Keith Curle admits he’s having to battle his natural instincts in an attempt to keep a lid on his frustration as he undertakes the delicate process of rebuilding Cobblers’ brittle confidence and creating the right environment for players to express themselves.
Following relegation from League One last season and then a torrid start to the current campaign, winning just one of their opening 12 games in all competitions, Town’s confidence when Curle replaced Dean Austin in October was at an all-time low.
I’m in charge of managing the environment we’re playing in and sometimes it goes against my nature because I do like to be honest, but there’s a time not to be honest and to massage the environment I want to nurture.
The former England and Man City centre-back arrived at the club with the reputation of a no-nonsense, straight-talking manager that would ruffle a few feathers, but there’s been little of that so far – at least in public – and he says it’s for a good reason.
“I took over a group of players where the large majority were relegated last season and then struggled at the start of this season and you have a new manager and you get into a habit of losing games,” he explained.
“What you then do is you have to manage the environment. There’s a level of frustration within myself because some of the simple things we’re doing, or trying to do, we’re making them look very, very difficult.
“But if I show my frustration, then players will go back into their shells so I’m trying to keep a measured approach with them because I can’t afford for them to go into their shells.
“I want to ease them out, tempt them out and give them that confidence and that belief that, if they make a mistake, I won’t jump down their throat, as long as they’re trying to do the right things.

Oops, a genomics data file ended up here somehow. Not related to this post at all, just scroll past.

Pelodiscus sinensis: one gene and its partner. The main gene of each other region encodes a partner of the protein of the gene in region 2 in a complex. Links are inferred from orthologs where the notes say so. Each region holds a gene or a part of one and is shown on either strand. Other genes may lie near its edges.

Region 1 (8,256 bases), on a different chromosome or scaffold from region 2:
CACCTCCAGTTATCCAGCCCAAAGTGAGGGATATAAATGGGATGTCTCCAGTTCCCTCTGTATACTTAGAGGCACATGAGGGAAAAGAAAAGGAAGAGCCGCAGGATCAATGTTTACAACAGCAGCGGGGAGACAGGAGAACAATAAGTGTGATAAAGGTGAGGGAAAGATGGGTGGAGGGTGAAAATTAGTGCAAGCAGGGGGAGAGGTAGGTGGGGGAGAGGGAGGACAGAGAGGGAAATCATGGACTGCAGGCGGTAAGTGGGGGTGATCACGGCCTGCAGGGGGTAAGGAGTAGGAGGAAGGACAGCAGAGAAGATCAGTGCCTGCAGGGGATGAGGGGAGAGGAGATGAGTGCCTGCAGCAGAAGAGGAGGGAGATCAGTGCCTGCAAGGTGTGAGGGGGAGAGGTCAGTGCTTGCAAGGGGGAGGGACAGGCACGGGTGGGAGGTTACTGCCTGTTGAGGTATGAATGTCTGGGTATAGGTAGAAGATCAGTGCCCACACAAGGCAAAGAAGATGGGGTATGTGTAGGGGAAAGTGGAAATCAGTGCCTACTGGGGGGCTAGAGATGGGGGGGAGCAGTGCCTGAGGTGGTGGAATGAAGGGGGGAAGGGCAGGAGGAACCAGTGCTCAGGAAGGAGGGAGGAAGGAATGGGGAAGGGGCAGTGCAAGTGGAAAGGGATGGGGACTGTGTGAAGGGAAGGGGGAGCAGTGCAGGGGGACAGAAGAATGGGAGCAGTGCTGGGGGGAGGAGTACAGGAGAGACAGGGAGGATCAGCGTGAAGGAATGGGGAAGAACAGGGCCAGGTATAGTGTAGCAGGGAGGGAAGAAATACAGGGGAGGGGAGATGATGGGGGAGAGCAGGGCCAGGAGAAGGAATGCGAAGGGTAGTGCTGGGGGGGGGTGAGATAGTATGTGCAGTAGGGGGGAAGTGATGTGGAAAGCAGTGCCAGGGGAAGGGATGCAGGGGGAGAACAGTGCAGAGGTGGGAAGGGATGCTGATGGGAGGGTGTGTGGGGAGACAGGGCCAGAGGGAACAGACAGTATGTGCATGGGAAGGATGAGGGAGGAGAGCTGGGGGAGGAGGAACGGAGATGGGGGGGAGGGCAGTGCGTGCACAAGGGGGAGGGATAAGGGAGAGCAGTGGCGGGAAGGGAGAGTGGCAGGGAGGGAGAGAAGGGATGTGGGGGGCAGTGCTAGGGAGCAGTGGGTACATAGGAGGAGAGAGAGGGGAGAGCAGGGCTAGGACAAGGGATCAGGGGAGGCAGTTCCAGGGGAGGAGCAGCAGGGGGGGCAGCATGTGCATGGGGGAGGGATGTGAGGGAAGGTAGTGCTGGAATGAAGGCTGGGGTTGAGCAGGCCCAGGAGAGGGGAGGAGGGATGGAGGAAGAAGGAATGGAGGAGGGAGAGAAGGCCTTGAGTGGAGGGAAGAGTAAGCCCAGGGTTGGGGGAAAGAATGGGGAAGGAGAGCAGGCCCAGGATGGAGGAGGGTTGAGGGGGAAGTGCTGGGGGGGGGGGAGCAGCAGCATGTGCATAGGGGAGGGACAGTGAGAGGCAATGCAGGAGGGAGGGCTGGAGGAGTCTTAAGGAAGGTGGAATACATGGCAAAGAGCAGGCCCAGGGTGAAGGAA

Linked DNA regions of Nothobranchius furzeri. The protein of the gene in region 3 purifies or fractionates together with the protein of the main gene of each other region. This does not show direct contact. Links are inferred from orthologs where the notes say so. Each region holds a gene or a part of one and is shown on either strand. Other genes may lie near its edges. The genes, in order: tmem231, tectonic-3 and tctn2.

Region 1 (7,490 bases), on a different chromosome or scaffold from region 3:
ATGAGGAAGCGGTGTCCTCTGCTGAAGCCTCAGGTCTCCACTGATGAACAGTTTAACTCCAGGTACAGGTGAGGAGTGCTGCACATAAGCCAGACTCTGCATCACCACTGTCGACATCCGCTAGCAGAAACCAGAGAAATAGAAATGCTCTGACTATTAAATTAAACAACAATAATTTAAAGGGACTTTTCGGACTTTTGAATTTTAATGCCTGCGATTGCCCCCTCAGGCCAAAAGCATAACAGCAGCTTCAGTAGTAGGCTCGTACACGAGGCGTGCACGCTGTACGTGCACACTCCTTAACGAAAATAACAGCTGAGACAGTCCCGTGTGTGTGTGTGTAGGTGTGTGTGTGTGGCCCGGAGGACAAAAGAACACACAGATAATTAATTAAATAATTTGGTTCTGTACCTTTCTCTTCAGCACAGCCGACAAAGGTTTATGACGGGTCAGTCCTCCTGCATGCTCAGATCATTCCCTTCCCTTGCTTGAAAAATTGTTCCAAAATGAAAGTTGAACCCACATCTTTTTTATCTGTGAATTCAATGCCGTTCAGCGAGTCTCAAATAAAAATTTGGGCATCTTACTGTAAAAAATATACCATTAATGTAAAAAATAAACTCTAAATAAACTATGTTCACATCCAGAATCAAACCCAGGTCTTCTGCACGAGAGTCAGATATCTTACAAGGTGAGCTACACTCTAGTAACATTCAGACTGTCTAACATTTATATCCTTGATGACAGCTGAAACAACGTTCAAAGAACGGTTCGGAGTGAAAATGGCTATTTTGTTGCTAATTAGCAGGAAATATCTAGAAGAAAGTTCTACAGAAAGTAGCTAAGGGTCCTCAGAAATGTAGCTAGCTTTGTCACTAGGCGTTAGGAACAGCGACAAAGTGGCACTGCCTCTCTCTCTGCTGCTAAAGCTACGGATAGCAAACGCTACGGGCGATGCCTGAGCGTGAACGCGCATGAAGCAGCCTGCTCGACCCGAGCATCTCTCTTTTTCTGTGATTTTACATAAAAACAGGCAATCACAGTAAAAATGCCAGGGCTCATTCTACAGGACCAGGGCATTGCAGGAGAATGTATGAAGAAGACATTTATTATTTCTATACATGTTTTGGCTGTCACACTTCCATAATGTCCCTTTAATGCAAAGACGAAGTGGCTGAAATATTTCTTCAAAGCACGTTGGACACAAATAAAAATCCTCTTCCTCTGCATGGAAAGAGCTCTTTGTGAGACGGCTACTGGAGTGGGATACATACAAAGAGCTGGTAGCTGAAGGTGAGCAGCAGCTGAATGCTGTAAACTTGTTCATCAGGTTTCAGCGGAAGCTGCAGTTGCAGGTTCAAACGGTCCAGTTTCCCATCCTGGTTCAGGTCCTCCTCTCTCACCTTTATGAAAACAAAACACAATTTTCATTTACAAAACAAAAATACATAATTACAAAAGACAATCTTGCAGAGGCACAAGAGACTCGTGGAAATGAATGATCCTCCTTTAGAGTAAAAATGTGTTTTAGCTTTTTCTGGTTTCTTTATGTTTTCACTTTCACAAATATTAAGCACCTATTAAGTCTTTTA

“If they do the wrong things at the wrong times, the likelihood is that I have another player available that can take his place.”
While the results have largely been positive since taking the reins, Curle is keen to keep his emotions in check so he doesn’t discouraging his players from having the belief and freedom to play their best football, even if it means withholding some frustration.
He continued: “I’m in charge of managing the environment we’re playing in and sometimes it goes against my nature because I do like to be honest, but there’s a time not to be honest and to massage the environment I want to nurture.
“We’ve got some good players but I’m aware they’ve been on the wrong end of a lot of negative results and you find that all it takes is one or two bad passes for some players to go into their shell.
“What I’m saying is that you need to come out of it and you need to be expressive. I don’t mind making mistakes if we’re trying to do the right thing.
“The players are starting to appreciate that. There’s still a fear factor that I’m going to blow any minute and my head’s going to come off, but I’m trying to reassure them that I will keep encouraging them if they do the right things at the right time.
“If you do the wrong things at the wrong time, I’ll have a word. It’ll be a quiet word but it will be honest and factual of what’s required.”